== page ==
Tuesday, September 04, 2007

Better living than dead - Damien Hirst

It is Damien Hirst's desire for his work to exceed in value of that of Mona Lisa, alive

Ever since last week I have known about the sale of the Damien Hirst skull which allegedly went for one hundred million US dollars. It is unprecedented to hear of such a figure given to a living artist for his work. Mr Hirst can be very proud. Now where do we go from here? He certainly has set the bar very high. Dead artists as everyone knows always seem to have done better than living ones, but this is not strictly true. Throughout history art has been a very lucrative career for many people, for example, in Europe, Michelangelo, Rembrandt, Frans Hals, Goya,SalvadorDali, Picasso,in America, past and present Mary Cassatt, Andy Warhol, Jeff Koons and Virginia Bartlett, and in Trinidad and Tobago, Bosco Holder, leRoi Clarke, Jackie Hinkson and Karen Sylvester.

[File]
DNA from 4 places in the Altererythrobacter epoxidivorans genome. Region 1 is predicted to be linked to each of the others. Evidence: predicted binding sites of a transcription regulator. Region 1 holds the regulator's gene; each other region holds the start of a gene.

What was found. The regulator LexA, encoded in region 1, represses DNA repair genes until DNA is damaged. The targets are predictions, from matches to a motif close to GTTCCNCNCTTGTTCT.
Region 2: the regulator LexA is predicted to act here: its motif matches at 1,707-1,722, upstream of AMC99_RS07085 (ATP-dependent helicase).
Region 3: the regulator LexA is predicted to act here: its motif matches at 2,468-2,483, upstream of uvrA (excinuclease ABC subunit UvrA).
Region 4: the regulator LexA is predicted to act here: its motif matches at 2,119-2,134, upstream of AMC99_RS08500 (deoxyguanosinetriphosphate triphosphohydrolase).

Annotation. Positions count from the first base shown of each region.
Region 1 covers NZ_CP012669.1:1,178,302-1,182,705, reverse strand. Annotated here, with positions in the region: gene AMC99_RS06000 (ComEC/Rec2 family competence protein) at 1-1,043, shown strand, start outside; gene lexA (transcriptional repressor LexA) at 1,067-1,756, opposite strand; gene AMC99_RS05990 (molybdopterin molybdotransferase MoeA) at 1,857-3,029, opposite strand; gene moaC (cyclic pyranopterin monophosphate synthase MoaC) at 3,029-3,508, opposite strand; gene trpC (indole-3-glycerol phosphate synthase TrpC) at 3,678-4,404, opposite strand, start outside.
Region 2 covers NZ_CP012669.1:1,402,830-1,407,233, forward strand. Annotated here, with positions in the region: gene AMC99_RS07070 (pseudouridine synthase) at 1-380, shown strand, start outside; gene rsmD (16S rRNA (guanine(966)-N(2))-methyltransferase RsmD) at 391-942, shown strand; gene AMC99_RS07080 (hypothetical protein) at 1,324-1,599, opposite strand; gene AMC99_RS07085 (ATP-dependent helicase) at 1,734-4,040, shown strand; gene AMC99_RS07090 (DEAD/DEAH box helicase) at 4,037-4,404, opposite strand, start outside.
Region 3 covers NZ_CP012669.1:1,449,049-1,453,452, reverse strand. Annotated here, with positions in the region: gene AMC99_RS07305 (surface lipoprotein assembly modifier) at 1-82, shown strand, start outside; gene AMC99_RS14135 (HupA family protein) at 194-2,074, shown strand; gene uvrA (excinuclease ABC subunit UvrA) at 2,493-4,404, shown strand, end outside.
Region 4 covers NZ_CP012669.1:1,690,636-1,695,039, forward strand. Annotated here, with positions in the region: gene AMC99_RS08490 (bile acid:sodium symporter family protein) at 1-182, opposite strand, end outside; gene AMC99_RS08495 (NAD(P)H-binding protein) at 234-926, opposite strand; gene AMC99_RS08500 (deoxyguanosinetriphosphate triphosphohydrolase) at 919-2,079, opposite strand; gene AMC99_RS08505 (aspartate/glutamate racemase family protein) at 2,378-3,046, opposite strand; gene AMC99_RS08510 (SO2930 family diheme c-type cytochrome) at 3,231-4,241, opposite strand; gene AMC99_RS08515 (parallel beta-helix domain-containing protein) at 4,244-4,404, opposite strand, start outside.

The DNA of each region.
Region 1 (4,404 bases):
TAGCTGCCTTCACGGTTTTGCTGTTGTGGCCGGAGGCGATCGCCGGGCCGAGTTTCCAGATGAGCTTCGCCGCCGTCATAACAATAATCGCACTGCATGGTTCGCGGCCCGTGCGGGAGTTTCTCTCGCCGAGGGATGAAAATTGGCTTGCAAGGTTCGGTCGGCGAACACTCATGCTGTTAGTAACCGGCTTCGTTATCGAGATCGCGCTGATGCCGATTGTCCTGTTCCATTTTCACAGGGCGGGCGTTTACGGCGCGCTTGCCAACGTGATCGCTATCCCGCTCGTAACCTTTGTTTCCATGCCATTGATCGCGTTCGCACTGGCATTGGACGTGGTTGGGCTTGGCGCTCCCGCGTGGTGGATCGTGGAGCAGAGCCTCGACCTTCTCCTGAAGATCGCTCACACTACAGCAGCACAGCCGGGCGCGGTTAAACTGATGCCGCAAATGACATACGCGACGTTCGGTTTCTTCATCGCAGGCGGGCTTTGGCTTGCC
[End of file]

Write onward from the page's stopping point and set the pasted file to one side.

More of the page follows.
When it comes to artists making money though, a weird thing happens. So many people get excited and concerned about an artist calling large figures for the work they make. I suppose that people do not see the struggle, only the fame, much as what happens with actors. Now many people would say that they are really overcompensated for what they do too. I am sure in Mr. Hirst's case, there are just reach people who are wondering what is it about his work that makes it worth the cost? In fact there are practicing artists wondering the same thing. Mr. Hirst guaranteed value by making the work an object, and not just any object an unexpected relic-like, haunting interpretation of mystical sculpture of the past. Obviously Mr. Hirst was looking at how far, how high, how big and how much he could push his already expanding reputation. It shall be interesting to see how he tops himself, and no people, he won't do his own body or anyone in his family in diamonds, that's already old hat. adele

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